Ross County chairman Roy MacGregor expects his club’s budget will be cut by more than a third for the coming season as Scottish football grapples with the challenges thrown up by the coronavirus crisis.
Unlike some of their Scottish Premiership rivals, County have decided not to sell season tickets while there remains huge uncertainty over whether fans will be able to attend matches next term.
Scottish football authorities are set for more talks with the Government next week following the publication of a route map out of lockdown.
Clubs hope to be able to resume training on June 10 but MacGregor is doubtful whether the top-flight can resume before September and he admits putting a competitive squad together will be a challenge.
“We are vulnerable like all football clubs,” he said in a question and answer session on his club’s website.
“I think our vulnerability is just trying to make sure we stay in this league and play at the top level. To do that we have to put the best team on the park. That’s what is challenged.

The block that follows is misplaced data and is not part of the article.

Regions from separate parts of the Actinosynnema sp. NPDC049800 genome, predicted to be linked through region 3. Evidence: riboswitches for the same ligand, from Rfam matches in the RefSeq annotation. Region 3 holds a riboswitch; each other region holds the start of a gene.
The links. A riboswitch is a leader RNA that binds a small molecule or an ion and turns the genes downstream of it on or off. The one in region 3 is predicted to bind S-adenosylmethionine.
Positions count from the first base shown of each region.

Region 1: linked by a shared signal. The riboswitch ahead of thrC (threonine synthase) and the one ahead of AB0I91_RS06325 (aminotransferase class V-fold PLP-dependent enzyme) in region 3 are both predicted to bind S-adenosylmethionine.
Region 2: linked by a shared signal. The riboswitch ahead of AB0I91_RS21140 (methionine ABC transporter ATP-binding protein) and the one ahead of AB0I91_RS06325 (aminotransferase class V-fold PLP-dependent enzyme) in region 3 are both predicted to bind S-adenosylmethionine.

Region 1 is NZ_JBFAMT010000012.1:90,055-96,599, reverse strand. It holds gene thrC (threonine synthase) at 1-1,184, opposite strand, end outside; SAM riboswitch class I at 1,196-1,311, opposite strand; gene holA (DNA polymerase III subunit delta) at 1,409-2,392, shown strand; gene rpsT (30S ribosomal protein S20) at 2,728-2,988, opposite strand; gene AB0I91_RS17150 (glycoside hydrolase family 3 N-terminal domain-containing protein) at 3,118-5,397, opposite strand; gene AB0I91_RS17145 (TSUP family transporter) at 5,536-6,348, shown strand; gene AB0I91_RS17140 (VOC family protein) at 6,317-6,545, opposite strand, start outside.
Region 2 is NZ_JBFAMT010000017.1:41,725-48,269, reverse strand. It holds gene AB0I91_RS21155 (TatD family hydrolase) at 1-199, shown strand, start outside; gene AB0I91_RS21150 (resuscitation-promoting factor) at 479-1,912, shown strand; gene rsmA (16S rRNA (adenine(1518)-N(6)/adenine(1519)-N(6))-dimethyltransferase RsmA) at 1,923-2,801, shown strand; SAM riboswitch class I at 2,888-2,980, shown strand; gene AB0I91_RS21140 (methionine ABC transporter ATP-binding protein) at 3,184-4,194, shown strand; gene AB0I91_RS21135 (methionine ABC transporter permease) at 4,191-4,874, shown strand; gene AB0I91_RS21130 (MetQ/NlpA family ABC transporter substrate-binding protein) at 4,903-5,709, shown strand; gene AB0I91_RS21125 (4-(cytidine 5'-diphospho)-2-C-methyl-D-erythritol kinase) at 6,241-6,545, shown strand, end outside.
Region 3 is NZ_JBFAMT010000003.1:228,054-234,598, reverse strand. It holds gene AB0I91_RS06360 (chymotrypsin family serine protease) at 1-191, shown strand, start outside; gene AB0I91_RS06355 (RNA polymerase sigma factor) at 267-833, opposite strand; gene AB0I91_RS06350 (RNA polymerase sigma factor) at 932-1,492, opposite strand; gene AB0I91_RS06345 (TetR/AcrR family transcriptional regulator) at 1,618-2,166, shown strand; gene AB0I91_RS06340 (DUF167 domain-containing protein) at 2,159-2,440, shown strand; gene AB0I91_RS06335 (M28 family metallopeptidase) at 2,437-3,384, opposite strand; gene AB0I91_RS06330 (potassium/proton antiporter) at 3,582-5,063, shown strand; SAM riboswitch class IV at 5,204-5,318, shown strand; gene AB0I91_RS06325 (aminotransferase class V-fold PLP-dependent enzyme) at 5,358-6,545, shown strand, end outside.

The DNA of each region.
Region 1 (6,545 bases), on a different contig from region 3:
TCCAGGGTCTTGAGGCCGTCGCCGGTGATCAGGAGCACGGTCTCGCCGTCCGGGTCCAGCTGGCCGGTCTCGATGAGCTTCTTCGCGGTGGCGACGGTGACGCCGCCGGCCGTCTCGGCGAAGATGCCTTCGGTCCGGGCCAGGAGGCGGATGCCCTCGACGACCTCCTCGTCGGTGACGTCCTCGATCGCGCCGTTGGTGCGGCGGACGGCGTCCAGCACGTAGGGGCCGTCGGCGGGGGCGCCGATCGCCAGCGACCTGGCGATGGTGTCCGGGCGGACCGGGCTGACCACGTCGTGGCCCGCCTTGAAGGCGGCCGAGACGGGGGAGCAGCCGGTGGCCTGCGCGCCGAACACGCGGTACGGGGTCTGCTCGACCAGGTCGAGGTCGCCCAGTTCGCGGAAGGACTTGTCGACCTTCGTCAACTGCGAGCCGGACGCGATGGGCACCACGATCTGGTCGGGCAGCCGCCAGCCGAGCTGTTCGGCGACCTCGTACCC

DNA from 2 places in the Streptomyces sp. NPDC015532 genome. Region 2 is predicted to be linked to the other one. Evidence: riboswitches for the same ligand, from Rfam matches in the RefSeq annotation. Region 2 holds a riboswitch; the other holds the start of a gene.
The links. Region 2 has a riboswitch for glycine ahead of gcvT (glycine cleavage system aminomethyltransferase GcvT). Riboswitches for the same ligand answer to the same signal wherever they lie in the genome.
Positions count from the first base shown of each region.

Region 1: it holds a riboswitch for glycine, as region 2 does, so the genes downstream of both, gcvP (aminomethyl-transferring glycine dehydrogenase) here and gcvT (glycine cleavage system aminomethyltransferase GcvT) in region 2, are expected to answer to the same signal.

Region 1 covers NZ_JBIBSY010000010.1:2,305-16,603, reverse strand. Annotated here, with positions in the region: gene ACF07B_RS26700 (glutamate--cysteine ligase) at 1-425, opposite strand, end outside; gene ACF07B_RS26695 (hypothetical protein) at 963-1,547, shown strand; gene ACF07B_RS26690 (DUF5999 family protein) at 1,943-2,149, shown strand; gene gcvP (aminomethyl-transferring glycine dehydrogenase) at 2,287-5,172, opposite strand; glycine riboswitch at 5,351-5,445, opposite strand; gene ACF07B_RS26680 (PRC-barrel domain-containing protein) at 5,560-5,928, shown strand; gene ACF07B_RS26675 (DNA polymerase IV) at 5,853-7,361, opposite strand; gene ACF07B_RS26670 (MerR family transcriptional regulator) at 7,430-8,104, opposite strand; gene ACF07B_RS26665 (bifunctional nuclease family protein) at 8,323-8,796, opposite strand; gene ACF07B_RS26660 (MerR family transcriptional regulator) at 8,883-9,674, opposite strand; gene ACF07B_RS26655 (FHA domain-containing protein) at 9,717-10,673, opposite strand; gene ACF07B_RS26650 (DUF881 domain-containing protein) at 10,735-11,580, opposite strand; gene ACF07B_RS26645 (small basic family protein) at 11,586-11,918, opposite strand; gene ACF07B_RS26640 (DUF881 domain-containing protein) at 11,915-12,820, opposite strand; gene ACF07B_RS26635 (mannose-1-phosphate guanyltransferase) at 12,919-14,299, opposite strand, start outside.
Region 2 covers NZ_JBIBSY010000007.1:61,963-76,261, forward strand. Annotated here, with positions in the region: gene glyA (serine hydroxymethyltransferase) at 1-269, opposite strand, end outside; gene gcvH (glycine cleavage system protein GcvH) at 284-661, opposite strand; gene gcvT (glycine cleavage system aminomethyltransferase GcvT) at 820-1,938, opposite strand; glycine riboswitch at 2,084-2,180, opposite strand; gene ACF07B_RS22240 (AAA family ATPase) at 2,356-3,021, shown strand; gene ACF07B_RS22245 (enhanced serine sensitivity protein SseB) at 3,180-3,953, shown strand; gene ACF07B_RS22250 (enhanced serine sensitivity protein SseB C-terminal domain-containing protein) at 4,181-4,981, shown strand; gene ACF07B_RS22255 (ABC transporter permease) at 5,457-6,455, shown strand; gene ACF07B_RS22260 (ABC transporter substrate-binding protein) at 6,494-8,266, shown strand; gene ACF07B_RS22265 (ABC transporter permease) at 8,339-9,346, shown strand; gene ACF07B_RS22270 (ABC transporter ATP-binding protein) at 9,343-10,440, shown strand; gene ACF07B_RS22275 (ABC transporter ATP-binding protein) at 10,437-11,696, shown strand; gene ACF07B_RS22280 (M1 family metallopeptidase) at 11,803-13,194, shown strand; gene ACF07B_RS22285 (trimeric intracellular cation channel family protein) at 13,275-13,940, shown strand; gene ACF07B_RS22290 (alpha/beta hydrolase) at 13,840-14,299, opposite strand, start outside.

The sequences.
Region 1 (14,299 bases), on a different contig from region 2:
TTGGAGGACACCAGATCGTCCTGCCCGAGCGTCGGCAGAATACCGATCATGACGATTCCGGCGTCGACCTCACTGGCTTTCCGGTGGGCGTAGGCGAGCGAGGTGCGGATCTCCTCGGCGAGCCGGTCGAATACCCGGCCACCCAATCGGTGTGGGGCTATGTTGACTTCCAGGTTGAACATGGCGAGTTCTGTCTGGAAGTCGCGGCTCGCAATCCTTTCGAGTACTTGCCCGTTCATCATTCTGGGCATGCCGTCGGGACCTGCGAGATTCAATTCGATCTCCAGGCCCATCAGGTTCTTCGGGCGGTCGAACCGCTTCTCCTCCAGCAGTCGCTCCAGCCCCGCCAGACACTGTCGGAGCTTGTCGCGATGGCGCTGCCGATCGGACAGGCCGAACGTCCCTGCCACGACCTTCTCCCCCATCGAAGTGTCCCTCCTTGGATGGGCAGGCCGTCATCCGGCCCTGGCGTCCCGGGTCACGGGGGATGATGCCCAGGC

“Our reduction in income will be in the region of 35 per cent and somewhere along the line initiatives like the Staggies Army and various other things, if we can raise a few extra pounds it will enable us to put a better team on the park.
“That’s the real challenge, giving the managers the ammunition to be able to compete in this league.
“We don’t have a huge population and it’s all about the fan for us – so at this time of need we need to lean on the fan more than we have in the past and hopefully we can survive together and partner together to make this a successful season for the club.”
County this week made sporting director and former player Scott Boyd redundant while co-managers Stuart Kettlewell and Steven Ferguson have some tough calls to make in the coming days.
“The management team over the next few days are going to have to make some difficult decisions about players, who is in contract, who is out of contract,” added MacGregor, who said the club were working on a Ross County TV set-up to help fans watch closed-doors games if needed.
“It is particularly challenging on younger players because we probably won’t have an academy system for a year. We probably won’t have a reserve team. It’s just a case of trying to focus as much as we can on the first team.
“Our academy system and community system is so important and is the lifeblood of this club but during this year probably with social distancing, like schools, it will be a challenge to play football at that level. We don’t know if it will be possible. This will come from the authorities.”
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